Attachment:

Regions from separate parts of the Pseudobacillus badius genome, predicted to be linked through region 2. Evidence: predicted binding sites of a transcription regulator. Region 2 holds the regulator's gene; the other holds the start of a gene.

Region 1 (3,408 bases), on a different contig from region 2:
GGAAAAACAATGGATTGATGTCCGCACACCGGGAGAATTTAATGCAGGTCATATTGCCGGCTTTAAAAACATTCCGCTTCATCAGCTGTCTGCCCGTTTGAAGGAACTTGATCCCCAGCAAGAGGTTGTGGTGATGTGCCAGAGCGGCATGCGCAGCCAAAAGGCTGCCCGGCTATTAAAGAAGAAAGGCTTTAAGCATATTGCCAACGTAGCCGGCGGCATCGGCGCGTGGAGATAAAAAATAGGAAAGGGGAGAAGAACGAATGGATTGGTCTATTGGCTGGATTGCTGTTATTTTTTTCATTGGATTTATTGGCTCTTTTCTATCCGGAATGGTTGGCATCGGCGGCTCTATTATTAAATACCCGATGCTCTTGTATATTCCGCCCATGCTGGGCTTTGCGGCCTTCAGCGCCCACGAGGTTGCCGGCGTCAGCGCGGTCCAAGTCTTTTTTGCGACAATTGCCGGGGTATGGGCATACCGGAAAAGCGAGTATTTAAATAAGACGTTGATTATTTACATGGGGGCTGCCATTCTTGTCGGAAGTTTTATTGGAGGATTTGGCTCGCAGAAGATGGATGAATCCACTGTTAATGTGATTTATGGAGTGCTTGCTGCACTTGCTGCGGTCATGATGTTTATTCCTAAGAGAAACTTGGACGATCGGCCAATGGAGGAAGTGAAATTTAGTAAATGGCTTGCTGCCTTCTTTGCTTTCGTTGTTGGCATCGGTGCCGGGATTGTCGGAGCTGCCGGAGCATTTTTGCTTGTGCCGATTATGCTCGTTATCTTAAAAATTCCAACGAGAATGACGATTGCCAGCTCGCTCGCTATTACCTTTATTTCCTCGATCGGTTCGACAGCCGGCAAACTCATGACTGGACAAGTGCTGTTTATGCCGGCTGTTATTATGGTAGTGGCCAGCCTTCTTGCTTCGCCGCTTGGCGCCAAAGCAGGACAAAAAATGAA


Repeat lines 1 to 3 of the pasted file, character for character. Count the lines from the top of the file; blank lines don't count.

Regions from separate parts of the Pseudobacillus badius genome, predicted to be linked through region 2. Evidence: predicted binding sites of a transcription regulator. Region 2 holds the regulator's gene; the other holds the start of a gene.

Region 1 (3,408 bases), on a different contig from region 2:
GGAAAAACAATGGATTGATGTCCGCACACCGGGAGAATTTAATGCAGGTCATATTGCCGGCTTTAAAAACATTCCGCTTCATCAGCTGTCTGCCCGTTTGAAGGAACTTGATCCCCAGCAAGAGGTTGTGGTGATGTGCCAGAGCGGCATGCGCAGCCAAAAGGCTGCCCGGCTATTAAAGAAGAAAGGCTTTAAGCATATTGCCAACGTAGCCGGCGGCATCGGCGCGTGGAGATAAAAAATAGGAAAGGGGAGAAGAACGAATGGATTGGTCTATTGGCTGGATTGCTGTTATTTTTTTCATTGGATTTATTGGCTCTTTTCTATCCGGAATGGTTGGCATCGGCGGCTCTATTATTAAATACCCGATGCTCTTGTATATTCCGCCCATGCTGGGCTTTGCGGCCTTCAGCGCCCACGAGGTTGCCGGCGTCAGCGCGGTCCAAGTCTTTTTTGCGACAATTGCCGGGGTATGGGCATACCGGAAAAGCGAGTATTTAAATAAGACGTTGATTATTTACATGGGGGCTGCCATTCTTGTCGGAAGTTTTATTGGAGGATTTGGCTCGCAGAAGATGGATGAATCCACTGTTAATGTGATTTATGGAGTGCTTGCTGCACTTGCTGCGGTCATGATGTTTATTCCTAAGAGAAACTTGGACGATCGGCCAATGGAGGAAGTGAAATTTAGTAAATGGCTTGCTGCCTTCTTTGCTTTCGTTGTTGGCATCGGTGCCGGGATTGTCGGAGCTGCCGGAGCATTTTTGCTTGTGCCGATTATGCTCGTTATCTTAAAAATTCCAACGAGAATGACGATTGCCAGCTCGCTCGCTATTACCTTTATTTCCTCGATCGGTTCGACAGCCGGCAAACTCATGACTGGACAAGTGCTGTTTATGCCGGCTGTTATTATGGTAGTGGCCAGCCTTCTTGCTTCGCCGCTTGGCGCCAAAGCAGGACAAAAAATGAA